After fermentation, the wine is cloudy due to the presence of colloids, yeast residues (viable and decomposition), precipitated by supersaturation in the medium and the alcoholic waste plant must be removed to obtain a transparent product. Part of these remains are eliminated by natural sedimentation, but the clarification processes are also used by the addition of some agents (bentonite, gelatin, casein, ovalbumin, tannins) and subsequent filtration. The addition of any of these agents may affect the characteristics of the final product in one way or another, therefore, the specific treatment is generally decided based on the results of the wine aliquots. In these aliquots the essential properties (acidity, pH, color, polyphenols) are determined before and after the treatment to decide the ideal protocol in each case.
This is also the right time to evaluate the stability parameters of the wine to avoid the appearance of undesirable failures both before and after the bottling process that cause the appearance of turbidity, precipitates or changes in the clarity or color of the wine after bottling. , called failure, which results in a negative evaluation of the final wine. The most common faults are tartaric, iron, copper, oxide, water and proteins, depending on the cause of the appearance of precipitates.
Tartaric failure involves the appearance of crystals of potassium bitartrate and calcium tartrate. Tartaric acid can bind potassium ions to form a low alcohol solubility compound. At the end of the fermentation process, the levels of tartaric acid, potassium and calcium in the wine are close enough to saturation (or even supersaturation), which can cause the formation of easily visible crystals in the right conditions. These crystals do not affect the organoleptic characteristics of the wine, but represent an important visual defect. The strategy in this case is to reduce the concentration of potassium and calcium (for example, through exchange resins), or to force precipitation by cold treatment of the wine (cryoprecipitation).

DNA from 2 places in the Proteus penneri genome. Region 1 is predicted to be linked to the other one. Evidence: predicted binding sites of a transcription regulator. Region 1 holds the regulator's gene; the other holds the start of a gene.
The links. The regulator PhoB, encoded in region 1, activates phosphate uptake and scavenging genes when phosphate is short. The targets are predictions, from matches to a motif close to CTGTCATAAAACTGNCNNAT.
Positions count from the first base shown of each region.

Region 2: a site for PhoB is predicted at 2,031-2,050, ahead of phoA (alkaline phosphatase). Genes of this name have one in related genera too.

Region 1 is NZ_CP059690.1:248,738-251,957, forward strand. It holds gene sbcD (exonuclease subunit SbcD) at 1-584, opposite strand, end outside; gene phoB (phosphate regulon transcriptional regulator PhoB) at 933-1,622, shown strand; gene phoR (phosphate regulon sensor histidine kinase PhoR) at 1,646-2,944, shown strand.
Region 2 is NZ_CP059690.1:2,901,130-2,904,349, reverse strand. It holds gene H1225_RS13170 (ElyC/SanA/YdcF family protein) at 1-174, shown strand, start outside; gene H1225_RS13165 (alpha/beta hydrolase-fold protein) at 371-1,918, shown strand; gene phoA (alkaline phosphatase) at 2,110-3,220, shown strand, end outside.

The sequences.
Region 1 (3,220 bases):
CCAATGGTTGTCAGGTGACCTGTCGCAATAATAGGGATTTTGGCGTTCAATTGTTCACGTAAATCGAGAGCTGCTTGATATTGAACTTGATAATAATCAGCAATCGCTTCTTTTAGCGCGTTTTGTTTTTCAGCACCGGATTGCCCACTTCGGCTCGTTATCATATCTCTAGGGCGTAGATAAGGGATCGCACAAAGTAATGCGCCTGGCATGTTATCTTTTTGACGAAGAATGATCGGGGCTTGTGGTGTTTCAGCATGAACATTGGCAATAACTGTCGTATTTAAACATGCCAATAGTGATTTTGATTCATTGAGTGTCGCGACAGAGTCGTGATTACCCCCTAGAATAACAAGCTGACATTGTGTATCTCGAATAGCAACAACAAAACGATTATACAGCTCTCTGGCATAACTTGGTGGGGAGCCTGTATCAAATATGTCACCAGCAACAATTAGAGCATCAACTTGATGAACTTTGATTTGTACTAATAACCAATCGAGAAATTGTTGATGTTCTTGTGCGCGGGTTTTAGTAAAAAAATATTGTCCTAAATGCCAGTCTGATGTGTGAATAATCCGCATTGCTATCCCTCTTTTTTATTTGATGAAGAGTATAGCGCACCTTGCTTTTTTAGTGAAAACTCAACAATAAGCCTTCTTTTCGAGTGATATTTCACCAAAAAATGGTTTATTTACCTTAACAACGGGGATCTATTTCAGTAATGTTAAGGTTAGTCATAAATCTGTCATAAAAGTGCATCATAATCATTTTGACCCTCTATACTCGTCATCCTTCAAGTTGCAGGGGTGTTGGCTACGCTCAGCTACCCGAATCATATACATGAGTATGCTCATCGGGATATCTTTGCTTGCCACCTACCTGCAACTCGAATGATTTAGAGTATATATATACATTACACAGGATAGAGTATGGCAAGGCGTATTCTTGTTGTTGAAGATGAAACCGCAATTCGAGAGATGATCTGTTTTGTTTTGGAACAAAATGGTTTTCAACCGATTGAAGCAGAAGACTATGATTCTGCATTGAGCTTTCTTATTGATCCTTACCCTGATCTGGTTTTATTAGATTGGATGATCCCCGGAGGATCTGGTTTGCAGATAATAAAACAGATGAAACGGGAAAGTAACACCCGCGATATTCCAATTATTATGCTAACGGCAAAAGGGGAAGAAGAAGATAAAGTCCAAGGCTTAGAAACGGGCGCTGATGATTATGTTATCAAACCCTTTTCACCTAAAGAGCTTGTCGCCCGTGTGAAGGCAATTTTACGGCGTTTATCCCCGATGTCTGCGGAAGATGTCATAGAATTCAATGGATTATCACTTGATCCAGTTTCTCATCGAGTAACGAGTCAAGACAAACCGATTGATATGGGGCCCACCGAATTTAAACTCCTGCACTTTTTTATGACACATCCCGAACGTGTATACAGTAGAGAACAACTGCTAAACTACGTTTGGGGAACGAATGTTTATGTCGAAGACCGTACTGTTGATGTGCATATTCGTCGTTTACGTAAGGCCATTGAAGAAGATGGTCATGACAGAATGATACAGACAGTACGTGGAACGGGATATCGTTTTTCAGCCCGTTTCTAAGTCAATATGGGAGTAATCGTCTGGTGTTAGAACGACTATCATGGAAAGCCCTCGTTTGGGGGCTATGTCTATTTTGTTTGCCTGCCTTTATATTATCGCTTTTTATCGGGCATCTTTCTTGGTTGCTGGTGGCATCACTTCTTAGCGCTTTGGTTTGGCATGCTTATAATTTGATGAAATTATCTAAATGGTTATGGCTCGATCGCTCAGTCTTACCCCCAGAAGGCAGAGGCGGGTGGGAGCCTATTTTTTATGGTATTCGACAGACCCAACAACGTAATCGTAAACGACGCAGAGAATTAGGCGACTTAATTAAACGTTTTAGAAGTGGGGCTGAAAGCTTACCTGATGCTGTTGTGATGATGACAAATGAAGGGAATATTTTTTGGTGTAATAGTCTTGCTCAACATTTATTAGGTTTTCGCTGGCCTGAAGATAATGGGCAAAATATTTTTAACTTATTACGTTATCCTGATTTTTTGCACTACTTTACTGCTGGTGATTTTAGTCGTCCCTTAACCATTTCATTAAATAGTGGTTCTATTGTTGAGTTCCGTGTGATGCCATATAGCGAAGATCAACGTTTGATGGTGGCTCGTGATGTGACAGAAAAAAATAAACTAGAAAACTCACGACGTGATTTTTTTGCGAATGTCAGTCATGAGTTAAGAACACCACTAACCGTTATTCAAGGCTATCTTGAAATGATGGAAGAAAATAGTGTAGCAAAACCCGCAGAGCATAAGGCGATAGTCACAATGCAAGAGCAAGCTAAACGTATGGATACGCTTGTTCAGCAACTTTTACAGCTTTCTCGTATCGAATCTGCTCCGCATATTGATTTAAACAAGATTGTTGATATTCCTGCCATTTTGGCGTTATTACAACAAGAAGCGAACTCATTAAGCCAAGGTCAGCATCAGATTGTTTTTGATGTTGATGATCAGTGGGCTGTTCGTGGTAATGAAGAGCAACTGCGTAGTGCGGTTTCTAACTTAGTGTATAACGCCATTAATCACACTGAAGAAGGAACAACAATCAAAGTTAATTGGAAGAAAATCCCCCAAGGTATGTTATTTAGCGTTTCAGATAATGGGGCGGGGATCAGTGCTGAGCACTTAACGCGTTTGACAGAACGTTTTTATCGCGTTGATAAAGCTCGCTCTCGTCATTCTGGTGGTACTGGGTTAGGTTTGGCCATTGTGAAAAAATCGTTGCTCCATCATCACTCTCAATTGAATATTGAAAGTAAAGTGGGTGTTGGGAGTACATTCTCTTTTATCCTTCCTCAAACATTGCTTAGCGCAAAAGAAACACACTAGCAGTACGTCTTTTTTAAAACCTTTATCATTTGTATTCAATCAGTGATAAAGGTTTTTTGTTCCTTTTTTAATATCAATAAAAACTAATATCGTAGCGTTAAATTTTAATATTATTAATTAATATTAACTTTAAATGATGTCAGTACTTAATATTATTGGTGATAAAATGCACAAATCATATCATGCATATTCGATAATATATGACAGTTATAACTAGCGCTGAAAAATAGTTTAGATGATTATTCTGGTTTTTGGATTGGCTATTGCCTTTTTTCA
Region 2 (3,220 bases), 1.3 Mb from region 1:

Iron is an element that appears naturally in grapes in concentrations between 2 and 4 mg/L, while in wine it is between 4 and 20 mg/L. Concentrations greater than 10-12 mg/L are capable of producing a ferric rupture due to oxidation in the presence of oxygen from Fe2+ to Fe3+ ions, which form insoluble compounds. In white wines, these compounds are whitish phosphates (white boxes), while in red and rosé wines, iron is part of complexes colored with polyphenols (anthocyanins and tannins), resulting in a precipitated bluish hue (blue failure ). To prevent this, it is recommended to treat with antioxidants, such as citric acid or ascorbic acid in the presence of excess sulphites (both procedures are subject to legal limits in terms of concentration).